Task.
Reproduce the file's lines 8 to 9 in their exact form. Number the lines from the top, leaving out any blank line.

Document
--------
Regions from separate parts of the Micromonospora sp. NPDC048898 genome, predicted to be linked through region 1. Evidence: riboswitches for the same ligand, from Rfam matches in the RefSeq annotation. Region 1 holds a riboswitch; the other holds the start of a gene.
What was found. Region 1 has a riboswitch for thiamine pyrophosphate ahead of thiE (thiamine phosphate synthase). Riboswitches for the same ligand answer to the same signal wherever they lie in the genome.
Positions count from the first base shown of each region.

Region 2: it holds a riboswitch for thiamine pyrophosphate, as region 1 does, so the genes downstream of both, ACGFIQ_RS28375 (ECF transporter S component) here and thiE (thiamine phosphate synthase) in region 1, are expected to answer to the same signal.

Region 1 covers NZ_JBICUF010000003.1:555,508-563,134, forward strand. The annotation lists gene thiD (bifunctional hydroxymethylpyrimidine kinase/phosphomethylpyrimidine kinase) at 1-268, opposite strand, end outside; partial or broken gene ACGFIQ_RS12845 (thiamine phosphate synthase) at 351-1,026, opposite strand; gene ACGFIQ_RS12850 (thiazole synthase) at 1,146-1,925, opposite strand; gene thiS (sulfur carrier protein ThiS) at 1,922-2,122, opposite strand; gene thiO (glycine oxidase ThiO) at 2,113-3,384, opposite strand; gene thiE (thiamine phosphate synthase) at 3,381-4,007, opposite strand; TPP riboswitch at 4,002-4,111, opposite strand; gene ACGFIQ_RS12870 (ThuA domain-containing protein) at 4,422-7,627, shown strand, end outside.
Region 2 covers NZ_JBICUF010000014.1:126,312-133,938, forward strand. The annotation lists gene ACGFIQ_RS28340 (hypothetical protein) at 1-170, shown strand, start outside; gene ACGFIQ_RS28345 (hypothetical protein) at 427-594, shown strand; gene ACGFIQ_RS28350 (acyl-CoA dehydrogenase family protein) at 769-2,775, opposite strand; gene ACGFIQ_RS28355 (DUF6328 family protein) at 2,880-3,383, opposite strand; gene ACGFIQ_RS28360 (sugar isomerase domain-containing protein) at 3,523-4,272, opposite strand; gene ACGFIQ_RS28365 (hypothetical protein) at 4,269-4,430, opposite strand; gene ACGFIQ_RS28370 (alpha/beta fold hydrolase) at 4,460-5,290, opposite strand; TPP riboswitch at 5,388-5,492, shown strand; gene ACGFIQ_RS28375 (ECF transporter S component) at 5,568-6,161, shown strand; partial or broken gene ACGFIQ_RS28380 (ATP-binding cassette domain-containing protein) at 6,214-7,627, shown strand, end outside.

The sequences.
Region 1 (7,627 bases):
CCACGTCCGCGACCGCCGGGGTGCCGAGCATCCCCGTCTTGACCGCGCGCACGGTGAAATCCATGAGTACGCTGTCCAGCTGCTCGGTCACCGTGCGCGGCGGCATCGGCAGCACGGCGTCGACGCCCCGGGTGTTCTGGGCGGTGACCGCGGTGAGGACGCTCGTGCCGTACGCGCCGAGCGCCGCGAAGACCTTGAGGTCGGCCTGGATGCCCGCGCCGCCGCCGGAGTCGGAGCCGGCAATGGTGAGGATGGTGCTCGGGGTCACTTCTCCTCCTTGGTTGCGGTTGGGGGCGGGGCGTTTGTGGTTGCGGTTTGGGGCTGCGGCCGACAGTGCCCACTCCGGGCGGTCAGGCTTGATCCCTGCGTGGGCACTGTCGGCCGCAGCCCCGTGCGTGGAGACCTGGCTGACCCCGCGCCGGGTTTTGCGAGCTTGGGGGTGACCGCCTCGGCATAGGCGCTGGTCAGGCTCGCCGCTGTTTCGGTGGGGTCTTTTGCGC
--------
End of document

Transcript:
Region 1 (7,627 bases):
CCACGTCCGCGACCGCCGGGGTGCCGAGCATCCCCGTCTTGACCGCGCGCACGGTGAAATCCATGAGTACGCTGTCCAGCTGCTCGGTCACCGTGCGCGGCGGCATCGGCAGCACGGCGTCGACGCCCCGGGTGTTCTGGGCGGTGACCGCGGTGAGGACGCTCGTGCCGTACGCGCCGAGCGCCGCGAAGACCTTGAGGTCGGCCTGGATGCCCGCGCCGCCGCCGGAGTCGGAGCCGGCAATGGTGAGGATGGTGCTCGGGGTCACTTCTCCTCCTTGGTTGCGGTTGGGGGCGGGGCGTTTGTGGTTGCGGTTTGGGGCTGCGGCCGACAGTGCCCACTCCGGGCGGTCAGGCTTGATCCCTGCGTGGGCACTGTCGGCCGCAGCCCCGTGCGTGGAGACCTGGCTGACCCCGCGCCGGGTTTTGCGAGCTTGGGGGTGACCGCCTCGGCATAGGCGCTGGTCAGGCTCGCCGCTGTTTCGGTGGGGTCTTTTGCGC